Ree Drummond, a.k.a. the Pioneer Woman, is opening a new boutique hotel called “the Boarding House.” It looks nothing like a boarding house and just like all other boutique hotels, which is weird, when the perfectly charming house from the TV western Bonanza was available for ripping off.
USA Today has an extensive look at the “cowboy luxury” establishment, which offers eight rooms with themes ranging from butterflies to “boudoir.” Personally I would have gone purely for frontier bordello or Adam Cartwright’s living room, but then Drummond is the domestic goddess, not me.
It is a smart extension of the Drummond family brand, which deals in nostalgia taken upscale—but not so much so that it gives off that whiff of the “elite,” despite the fact that the Drummonds are enormous landowners. Ree’s husband Ladd is part owner of Drummond Land & Cattle Co, a family concern that goes back to the 19th century and extends to 433,000 acres. (The Drummond brand does tend to pop up on their products.)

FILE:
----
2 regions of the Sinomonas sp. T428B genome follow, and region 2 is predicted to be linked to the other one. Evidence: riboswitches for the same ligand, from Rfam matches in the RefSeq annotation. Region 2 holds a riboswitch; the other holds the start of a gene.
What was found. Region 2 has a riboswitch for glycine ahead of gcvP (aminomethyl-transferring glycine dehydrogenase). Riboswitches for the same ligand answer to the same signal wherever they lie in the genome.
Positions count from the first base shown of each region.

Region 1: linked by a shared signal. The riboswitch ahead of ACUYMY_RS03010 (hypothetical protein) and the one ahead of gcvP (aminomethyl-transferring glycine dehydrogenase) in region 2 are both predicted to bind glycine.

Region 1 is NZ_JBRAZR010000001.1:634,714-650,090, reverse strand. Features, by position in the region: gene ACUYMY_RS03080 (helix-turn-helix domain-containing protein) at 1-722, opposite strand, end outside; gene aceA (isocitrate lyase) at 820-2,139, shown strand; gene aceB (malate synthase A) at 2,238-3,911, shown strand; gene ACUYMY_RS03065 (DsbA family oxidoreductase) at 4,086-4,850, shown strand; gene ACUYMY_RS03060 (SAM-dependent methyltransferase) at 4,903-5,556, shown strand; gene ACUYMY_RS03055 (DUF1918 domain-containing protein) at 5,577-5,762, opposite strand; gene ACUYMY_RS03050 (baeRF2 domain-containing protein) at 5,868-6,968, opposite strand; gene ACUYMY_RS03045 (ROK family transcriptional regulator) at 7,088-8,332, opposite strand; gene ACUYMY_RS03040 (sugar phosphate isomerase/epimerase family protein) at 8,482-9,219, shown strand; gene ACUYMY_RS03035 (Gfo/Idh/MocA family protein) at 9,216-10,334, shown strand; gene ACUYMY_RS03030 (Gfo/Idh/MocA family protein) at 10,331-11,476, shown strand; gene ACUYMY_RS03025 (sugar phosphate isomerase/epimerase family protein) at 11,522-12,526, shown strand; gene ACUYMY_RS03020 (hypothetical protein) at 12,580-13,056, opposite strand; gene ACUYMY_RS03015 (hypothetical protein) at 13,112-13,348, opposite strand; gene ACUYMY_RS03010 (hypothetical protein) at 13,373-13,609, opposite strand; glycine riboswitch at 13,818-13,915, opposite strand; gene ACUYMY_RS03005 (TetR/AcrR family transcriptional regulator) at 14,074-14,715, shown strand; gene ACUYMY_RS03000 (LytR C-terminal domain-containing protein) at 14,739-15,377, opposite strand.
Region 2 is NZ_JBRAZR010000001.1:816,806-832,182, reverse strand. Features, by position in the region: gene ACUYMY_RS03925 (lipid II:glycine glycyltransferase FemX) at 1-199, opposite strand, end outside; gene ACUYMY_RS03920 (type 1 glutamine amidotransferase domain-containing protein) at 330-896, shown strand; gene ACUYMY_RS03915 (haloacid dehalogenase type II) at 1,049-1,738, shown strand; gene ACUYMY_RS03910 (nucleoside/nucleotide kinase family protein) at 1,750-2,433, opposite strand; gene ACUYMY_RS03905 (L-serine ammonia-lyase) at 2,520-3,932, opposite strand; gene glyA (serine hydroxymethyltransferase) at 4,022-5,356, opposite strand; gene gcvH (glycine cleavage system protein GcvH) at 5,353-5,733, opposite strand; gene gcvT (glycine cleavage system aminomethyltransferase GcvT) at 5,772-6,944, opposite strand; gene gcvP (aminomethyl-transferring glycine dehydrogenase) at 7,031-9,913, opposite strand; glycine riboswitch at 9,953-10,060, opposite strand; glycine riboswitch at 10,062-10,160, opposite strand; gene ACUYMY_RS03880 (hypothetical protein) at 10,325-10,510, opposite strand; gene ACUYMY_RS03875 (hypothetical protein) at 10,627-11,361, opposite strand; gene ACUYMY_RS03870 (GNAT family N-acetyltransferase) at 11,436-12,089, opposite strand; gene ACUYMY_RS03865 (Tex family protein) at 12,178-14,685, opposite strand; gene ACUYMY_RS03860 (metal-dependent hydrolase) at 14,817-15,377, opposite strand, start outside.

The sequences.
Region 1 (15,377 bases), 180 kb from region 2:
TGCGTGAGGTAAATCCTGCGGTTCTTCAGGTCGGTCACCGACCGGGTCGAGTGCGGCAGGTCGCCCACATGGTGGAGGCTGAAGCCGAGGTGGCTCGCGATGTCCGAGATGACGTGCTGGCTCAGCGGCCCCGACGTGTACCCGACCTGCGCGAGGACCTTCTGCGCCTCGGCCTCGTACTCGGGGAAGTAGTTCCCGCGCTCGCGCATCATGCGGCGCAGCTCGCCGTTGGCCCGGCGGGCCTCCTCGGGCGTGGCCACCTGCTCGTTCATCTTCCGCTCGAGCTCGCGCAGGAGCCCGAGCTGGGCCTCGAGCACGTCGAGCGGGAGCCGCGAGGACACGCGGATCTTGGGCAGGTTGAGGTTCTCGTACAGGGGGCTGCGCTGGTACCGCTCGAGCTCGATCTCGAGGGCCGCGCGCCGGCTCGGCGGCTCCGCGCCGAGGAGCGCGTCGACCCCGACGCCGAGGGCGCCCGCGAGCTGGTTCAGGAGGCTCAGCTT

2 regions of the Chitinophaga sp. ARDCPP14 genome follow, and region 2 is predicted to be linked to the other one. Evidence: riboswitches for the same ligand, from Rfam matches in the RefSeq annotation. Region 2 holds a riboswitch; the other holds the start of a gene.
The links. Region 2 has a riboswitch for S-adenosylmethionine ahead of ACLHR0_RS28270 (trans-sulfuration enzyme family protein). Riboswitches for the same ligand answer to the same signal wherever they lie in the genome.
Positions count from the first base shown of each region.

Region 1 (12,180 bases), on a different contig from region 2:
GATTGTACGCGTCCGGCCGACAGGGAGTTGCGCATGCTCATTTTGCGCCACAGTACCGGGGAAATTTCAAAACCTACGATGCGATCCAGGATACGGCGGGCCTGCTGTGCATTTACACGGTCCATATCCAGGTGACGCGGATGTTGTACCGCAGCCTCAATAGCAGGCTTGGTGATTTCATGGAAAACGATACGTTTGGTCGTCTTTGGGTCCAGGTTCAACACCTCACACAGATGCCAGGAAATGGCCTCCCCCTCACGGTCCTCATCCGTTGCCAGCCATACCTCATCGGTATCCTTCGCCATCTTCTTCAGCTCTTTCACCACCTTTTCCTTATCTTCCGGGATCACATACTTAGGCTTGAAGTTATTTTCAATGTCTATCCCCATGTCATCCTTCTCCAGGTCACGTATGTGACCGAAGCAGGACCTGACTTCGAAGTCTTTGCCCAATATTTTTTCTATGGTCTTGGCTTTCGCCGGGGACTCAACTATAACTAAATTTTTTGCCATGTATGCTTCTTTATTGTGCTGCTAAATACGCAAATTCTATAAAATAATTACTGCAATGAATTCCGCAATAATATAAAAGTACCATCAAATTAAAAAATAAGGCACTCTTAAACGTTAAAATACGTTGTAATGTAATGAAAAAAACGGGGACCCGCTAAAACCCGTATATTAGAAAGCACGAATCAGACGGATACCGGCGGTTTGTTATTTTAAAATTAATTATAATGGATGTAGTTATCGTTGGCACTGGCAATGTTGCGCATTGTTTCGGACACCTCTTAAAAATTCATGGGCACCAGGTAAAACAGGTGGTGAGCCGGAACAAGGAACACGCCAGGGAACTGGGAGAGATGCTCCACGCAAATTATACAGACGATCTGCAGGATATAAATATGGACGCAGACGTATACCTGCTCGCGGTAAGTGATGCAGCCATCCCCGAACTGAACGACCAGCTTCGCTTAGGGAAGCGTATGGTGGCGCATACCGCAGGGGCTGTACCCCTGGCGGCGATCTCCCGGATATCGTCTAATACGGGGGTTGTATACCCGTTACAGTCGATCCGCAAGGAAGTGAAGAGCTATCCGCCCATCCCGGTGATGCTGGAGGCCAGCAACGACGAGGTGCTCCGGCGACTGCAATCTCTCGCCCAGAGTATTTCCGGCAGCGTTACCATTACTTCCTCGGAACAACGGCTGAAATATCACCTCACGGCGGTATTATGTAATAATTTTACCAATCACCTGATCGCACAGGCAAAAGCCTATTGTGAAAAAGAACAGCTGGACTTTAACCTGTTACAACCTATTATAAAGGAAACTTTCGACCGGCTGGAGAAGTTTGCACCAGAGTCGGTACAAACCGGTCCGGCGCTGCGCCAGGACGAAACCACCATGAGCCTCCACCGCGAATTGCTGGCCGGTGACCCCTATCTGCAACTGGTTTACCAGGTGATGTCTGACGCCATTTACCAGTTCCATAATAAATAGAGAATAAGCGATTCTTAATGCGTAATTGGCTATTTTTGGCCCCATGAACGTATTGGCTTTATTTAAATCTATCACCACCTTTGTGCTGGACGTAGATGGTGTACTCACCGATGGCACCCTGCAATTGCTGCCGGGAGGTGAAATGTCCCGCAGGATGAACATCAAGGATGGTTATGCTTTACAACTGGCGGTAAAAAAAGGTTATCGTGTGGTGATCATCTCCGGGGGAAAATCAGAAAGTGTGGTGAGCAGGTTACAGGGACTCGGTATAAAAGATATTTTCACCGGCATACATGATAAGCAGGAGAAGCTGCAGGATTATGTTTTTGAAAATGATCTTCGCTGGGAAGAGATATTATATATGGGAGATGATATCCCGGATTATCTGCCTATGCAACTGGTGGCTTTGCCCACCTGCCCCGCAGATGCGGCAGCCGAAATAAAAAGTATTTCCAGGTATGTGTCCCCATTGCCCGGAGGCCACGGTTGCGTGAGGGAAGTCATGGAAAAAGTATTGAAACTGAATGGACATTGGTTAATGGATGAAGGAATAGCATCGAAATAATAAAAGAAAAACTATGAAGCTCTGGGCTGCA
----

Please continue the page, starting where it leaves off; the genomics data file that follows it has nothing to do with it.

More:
Of course you might find it tough to sleep with all the ghosts of historical violence past traipsing through your room in Osage County, Oklahoma, at all hours of the night. The buildings that now house the Drummonds’ highly successful Mercantile restaurant and the new Boarding House were both built during the early 20th century oil boom, which sent money pouring into the area and made members of the Osage Indian Nation incredibly wealthy. As David Grann has detailed in his book Killers of the Flower Moon, many of them were then murdered in order to gain access to their wealth, and the federal government imposed white guardians to control how the Osage spent their money. The good old days were only good for “pioneer women,” and even they probably would have traded it all for a working washing machine.